Last year I was commissioned by ESPN Magazine in New York to go to Iffley Road sports ground at the University of Oxford, where, in a glass case, is the stopwatch that was used to record the time of Roger Bannister’s record breaking mile on the 6th May 1954. This was the first time the mile had been run under four minutes.
ESPN were preparing a photographic feature on great pieces of sporting memorabilia and my shoot with the watch was one of many others they had arranged.
There were actually three watches used that day, in the event of a breakdown or doubt. You could call it belt, braces and glue.The other two are now in private hands and this one is still the property of the club. The other interesting thing about the watches is that they are 30 seconds to a revolution, so the hand had to travel just short of eight complete circuits to do it’s job that day.
In the excitement, joy and pandemonium immediately after the race the watch was knocked from the timekeeper’s hands and the glass on the front cracked on impact. Part of it is forever missing and you can see that in the picture above. Bannister’s record breaking time is preserved though – 3 minutes 59.4 seconds.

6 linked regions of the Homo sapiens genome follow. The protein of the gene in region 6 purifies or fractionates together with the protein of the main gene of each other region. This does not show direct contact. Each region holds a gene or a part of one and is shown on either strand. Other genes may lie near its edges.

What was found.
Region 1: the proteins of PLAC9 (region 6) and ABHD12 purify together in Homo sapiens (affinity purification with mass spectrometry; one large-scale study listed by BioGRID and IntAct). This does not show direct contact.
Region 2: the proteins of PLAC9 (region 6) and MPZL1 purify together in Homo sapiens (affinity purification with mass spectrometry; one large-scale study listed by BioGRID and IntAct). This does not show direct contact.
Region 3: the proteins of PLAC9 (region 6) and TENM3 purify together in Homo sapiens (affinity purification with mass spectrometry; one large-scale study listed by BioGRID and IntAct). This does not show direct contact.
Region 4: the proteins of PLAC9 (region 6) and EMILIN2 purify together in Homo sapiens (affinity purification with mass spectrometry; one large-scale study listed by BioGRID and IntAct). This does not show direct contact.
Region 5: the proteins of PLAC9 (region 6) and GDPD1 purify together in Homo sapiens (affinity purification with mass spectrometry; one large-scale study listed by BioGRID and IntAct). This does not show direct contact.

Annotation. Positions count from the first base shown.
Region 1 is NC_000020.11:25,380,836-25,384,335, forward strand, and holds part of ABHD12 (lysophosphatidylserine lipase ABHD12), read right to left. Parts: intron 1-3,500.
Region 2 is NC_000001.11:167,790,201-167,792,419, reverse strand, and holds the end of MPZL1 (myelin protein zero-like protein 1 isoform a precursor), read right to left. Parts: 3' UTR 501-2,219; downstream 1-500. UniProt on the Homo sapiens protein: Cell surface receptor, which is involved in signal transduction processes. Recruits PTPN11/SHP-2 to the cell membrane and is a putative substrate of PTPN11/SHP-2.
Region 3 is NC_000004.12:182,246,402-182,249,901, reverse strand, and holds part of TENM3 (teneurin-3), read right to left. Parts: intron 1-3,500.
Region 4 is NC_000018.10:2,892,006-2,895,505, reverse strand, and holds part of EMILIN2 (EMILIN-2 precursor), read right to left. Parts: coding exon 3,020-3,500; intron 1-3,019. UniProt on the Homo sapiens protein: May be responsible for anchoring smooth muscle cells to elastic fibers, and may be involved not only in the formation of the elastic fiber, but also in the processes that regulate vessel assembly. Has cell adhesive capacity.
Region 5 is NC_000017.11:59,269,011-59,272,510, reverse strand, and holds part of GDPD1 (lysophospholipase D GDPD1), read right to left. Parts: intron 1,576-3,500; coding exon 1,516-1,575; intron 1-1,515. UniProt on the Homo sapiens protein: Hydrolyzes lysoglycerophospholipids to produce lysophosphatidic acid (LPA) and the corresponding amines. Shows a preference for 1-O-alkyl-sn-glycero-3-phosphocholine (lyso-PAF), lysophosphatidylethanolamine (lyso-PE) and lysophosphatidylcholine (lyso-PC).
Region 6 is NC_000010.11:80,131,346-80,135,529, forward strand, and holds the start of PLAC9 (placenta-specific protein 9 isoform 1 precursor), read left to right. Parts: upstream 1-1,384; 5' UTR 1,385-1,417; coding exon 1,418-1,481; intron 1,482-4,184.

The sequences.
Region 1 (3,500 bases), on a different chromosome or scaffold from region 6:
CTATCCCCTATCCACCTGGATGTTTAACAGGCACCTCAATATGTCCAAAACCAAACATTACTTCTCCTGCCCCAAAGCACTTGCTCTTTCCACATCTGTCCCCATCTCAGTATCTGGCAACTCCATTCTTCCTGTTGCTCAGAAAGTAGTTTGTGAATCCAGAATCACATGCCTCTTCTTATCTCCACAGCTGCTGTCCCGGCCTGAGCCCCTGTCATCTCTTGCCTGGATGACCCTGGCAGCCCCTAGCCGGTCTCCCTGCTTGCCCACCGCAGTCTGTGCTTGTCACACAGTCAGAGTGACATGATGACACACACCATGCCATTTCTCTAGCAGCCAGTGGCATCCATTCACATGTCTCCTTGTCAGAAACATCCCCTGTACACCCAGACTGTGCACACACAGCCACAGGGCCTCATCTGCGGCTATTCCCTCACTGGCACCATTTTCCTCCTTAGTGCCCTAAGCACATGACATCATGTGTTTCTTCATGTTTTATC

The club secretary took the key to the glass cabinet that the stopwatch lives in out of his desk drawer, unlocked the door and handed the watch over to me. History in my hands, reassuringly heavy too, a wonderful thing. I set up my lighting and table top backdrop in an empty squash court and spent a lovely afternoon messing about with light, shadows and time.
After the story ran I was asked by the magazine’s then photo editor, Catriona Ni Aolain, if I could make a large print of it for the editor in chief. Of all the items they had photographed for the story, this was the one he wanted to hang framed in his office.